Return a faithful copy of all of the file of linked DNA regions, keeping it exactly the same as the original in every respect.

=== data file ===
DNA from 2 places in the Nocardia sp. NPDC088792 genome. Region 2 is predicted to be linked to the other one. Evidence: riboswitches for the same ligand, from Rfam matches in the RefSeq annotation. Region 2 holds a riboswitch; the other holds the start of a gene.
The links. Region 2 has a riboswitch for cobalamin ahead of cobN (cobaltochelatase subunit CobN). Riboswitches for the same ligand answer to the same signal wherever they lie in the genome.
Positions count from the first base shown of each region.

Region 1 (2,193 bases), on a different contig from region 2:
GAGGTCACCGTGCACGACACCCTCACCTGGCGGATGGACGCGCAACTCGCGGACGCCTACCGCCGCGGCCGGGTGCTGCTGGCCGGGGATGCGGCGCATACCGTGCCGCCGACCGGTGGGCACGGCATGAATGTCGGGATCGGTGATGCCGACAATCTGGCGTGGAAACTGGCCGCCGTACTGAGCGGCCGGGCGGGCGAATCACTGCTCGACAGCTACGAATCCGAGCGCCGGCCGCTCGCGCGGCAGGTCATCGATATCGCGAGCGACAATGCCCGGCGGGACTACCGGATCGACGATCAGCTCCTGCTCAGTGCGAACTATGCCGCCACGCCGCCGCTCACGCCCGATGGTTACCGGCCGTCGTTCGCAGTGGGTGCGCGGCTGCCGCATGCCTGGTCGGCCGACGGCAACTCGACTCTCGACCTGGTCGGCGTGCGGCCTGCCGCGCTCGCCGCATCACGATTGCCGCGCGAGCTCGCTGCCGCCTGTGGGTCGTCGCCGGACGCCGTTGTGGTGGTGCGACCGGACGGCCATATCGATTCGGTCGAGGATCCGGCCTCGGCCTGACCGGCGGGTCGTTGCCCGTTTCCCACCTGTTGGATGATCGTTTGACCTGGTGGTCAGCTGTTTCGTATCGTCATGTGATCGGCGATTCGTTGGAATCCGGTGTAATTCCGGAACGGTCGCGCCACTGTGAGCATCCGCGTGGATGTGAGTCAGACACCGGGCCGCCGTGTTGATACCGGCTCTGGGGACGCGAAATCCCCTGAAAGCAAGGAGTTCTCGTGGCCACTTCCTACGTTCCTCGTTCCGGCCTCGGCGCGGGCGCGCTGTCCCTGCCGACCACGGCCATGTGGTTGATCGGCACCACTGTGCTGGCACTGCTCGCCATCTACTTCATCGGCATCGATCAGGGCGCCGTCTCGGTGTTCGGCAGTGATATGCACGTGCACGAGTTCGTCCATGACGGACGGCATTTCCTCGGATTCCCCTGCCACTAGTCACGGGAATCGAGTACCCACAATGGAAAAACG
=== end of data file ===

DNA from 2 places in the Nocardia sp. NPDC088792 genome. Region 2 is predicted to be linked to the other one. Evidence: riboswitches for the same ligand, from Rfam matches in the RefSeq annotation. Region 2 holds a riboswitch; the other holds the start of a gene.
The links. Region 2 has a riboswitch for cobalamin ahead of cobN (cobaltochelatase subunit CobN). Riboswitches for the same ligand answer to the same signal wherever they lie in the genome.
Positions count from the first base shown of each region.

Region 1 (2,193 bases), on a different contig from region 2:
GAGGTCACCGTGCACGACACCCTCACCTGGCGGATGGACGCGCAACTCGCGGACGCCTACCGCCGCGGCCGGGTGCTGCTGGCCGGGGATGCGGCGCATACCGTGCCGCCGACCGGTGGGCACGGCATGAATGTCGGGATCGGTGATGCCGACAATCTGGCGTGGAAACTGGCCGCCGTACTGAGCGGCCGGGCGGGCGAATCACTGCTCGACAGCTACGAATCCGAGCGCCGGCCGCTCGCGCGGCAGGTCATCGATATCGCGAGCGACAATGCCCGGCGGGACTACCGGATCGACGATCAGCTCCTGCTCAGTGCGAACTATGCCGCCACGCCGCCGCTCACGCCCGATGGTTACCGGCCGTCGTTCGCAGTGGGTGCGCGGCTGCCGCATGCCTGGTCGGCCGACGGCAACTCGACTCTCGACCTGGTCGGCGTGCGGCCTGCCGCGCTCGCCGCATCACGATTGCCGCGCGAGCTCGCTGCCGCCTGTGGGTCGTCGCCGGACGCCGTTGTGGTGGTGCGACCGGACGGCCATATCGATTCGGTCGAGGATCCGGCCTCGGCCTGACCGGCGGGTCGTTGCCCGTTTCCCACCTGTTGGATGATCGTTTGACCTGGTGGTCAGCTGTTTCGTATCGTCATGTGATCGGCGATTCGTTGGAATCCGGTGTAATTCCGGAACGGTCGCGCCACTGTGAGCATCCGCGTGGATGTGAGTCAGACACCGGGCCGCCGTGTTGATACCGGCTCTGGGGACGCGAAATCCCCTGAAAGCAAGGAGTTCTCGTGGCCACTTCCTACGTTCCTCGTTCCGGCCTCGGCGCGGGCGCGCTGTCCCTGCCGACCACGGCCATGTGGTTGATCGGCACCACTGTGCTGGCACTGCTCGCCATCTACTTCATCGGCATCGATCAGGGCGCCGTCTCGGTGTTCGGCAGTGATATGCACGTGCACGAGTTCGTCCATGACGGACGGCATTTCCTCGGATTCCCCTGCCACTAGTCACGGGAATCGAGTACCCACAATGGAAAAACG